Last week, the U.S. Department of Energy’s Lawrence Berkeley National Laboratory (Berkeley Lab) released a report examining the relationship between electricity rate structure and the future of distributed solar, entitled Net Metering and Market Feedback Loops: Exploring the Impact of Retail Rate Design on Distributed PV Deployment.
The report looks at two opposing feedback effects between solar installations and electricity rates. The first, more widely-known, is the relationship between solar customers decreased reliance on the grid causing under-recovery of operating costs, which in tun causes electricity prices to rise. The rise in prices then leads to an increase in solar. The second, less well publicized relationship is that with time of use rates. When an increase in solar leads to a shift in the timing of peak pricing, solar adoption tends to decrease.
“Our study shows that—at least on a national basis—these two feedback effects largely counteract one another. As such, current discussions that focus largely on the fixed-cost recovery feedback miss an important and opposing feedback mechanism that can in many circumstances moderate the issue of concern,” notes Berkeley Lab’s Ryan Wiser, a co-author on the report.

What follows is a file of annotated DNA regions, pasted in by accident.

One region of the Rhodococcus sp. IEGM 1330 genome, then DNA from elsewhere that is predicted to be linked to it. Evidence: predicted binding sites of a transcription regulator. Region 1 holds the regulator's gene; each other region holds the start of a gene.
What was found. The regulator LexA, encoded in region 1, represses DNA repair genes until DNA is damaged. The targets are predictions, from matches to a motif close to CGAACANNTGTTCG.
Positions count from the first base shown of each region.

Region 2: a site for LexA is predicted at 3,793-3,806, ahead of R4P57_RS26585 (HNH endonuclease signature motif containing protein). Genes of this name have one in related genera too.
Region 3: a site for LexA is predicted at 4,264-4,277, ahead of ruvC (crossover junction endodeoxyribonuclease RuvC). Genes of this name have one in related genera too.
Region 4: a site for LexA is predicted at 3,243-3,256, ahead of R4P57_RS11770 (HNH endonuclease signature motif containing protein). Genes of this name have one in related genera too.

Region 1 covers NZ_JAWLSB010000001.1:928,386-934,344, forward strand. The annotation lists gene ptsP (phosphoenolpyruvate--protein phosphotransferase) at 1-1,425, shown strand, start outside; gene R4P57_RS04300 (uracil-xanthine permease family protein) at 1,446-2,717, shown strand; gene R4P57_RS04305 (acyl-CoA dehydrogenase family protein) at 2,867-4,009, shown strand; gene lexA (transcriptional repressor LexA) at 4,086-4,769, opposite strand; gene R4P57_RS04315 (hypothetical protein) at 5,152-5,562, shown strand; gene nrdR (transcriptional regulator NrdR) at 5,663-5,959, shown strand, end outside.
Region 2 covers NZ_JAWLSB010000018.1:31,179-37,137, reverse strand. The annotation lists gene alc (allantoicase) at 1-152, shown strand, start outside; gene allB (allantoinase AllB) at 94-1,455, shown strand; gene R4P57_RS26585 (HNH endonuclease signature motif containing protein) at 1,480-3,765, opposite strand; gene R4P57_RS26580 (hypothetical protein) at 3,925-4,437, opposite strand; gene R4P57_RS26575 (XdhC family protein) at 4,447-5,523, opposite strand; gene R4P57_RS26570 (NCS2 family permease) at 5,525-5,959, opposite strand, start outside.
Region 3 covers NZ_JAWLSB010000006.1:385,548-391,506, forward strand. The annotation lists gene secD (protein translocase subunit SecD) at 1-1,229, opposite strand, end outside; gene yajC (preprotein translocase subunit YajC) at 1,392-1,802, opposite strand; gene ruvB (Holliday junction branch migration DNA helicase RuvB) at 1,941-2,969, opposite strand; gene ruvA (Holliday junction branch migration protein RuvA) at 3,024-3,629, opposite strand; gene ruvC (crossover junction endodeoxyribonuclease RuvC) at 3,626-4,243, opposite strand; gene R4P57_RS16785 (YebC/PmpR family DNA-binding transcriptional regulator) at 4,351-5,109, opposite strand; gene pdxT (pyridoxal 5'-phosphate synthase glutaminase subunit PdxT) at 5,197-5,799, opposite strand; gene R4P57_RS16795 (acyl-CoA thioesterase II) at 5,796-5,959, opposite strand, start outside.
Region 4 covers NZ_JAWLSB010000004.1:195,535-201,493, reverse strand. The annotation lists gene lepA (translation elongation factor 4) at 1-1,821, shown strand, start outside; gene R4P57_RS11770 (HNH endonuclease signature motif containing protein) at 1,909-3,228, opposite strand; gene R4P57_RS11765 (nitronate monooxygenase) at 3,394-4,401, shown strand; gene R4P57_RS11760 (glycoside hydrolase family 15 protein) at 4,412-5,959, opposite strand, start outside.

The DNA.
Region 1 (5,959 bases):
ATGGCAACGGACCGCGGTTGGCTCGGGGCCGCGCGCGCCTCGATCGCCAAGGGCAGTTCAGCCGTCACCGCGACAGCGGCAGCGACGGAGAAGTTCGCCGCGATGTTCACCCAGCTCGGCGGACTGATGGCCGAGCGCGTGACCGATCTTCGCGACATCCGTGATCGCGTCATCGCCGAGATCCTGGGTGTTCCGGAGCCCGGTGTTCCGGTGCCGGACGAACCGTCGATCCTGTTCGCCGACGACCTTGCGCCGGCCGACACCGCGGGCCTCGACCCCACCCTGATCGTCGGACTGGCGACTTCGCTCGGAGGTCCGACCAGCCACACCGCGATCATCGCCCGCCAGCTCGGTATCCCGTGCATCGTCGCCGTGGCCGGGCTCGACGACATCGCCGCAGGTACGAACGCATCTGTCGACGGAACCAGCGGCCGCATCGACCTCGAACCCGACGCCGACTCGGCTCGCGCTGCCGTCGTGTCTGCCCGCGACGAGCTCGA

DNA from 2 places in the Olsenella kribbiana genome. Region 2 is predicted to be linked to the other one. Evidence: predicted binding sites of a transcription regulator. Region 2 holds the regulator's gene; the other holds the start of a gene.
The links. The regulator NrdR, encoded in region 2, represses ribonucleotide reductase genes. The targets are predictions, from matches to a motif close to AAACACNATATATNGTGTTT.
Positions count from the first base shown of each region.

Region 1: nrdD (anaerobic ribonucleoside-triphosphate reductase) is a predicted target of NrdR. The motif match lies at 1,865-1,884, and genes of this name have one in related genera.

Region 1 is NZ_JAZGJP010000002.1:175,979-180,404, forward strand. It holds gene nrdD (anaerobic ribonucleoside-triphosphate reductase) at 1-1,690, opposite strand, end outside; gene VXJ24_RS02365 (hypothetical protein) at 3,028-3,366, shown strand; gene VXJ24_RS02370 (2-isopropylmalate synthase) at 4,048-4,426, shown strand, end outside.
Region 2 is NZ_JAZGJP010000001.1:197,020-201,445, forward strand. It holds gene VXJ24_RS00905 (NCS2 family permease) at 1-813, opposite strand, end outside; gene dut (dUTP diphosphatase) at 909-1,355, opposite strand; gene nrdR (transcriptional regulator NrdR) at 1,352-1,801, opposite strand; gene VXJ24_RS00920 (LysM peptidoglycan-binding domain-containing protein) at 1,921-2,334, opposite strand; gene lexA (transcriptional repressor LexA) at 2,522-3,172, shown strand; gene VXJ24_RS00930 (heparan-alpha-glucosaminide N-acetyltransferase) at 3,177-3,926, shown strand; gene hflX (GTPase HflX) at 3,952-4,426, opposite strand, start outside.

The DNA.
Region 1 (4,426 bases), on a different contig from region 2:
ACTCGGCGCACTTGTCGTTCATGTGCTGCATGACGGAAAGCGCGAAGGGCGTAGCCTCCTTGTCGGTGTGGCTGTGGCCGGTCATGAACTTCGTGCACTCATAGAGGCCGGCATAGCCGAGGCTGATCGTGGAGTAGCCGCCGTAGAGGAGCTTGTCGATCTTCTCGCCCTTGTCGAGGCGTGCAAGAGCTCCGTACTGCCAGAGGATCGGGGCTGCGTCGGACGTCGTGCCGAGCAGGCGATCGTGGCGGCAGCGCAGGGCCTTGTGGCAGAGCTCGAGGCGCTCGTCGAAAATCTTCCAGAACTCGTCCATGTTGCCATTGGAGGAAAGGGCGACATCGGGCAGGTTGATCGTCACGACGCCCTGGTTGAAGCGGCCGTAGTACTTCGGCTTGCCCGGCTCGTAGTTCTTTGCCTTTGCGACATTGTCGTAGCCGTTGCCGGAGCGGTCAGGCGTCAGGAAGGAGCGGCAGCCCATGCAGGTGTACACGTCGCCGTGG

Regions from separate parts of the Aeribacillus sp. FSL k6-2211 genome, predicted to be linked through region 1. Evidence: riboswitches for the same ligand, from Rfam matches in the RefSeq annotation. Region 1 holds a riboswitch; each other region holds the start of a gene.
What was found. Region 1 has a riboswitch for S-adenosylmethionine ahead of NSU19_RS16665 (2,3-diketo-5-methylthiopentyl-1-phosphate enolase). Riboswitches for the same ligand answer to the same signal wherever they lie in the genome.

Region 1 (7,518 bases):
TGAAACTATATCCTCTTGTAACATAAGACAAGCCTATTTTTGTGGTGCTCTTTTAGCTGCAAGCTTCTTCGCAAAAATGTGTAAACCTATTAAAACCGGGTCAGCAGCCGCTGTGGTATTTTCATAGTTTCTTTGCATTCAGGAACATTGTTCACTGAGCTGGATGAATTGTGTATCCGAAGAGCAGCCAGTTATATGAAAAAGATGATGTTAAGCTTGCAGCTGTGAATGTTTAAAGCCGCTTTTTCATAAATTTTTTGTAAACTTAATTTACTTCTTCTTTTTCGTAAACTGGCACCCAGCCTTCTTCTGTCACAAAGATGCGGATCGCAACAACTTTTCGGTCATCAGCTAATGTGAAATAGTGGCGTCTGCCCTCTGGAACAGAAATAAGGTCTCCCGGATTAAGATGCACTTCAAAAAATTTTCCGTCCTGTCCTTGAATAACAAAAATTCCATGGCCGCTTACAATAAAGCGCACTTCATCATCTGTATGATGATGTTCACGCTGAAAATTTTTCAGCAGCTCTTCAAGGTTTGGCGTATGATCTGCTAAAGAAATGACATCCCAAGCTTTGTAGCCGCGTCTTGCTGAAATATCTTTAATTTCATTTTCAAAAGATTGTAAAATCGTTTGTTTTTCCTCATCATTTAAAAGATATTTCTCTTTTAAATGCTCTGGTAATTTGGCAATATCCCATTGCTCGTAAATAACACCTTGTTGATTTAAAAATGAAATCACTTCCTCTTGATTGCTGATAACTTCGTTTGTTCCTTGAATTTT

The report, using a National Renewable Energy Laboratory model, also examines PV deployment levels under time-of-use rates, volumetric rates, feed-in tariffs, and avoided cost-based rates. The researchers found that most of these scenarios led to deployment levels that are lower than continuing under the current net metering and rate designs.
“We find that retail rate design can have a dramatic impact on PV deployment levels,” says report author Naïm Darghouth, a researcher in Berkeley Lab’s Energy Technologies Area. Applying this information to the net metering debates could lead to some breakthroughs in making the shift to renewables.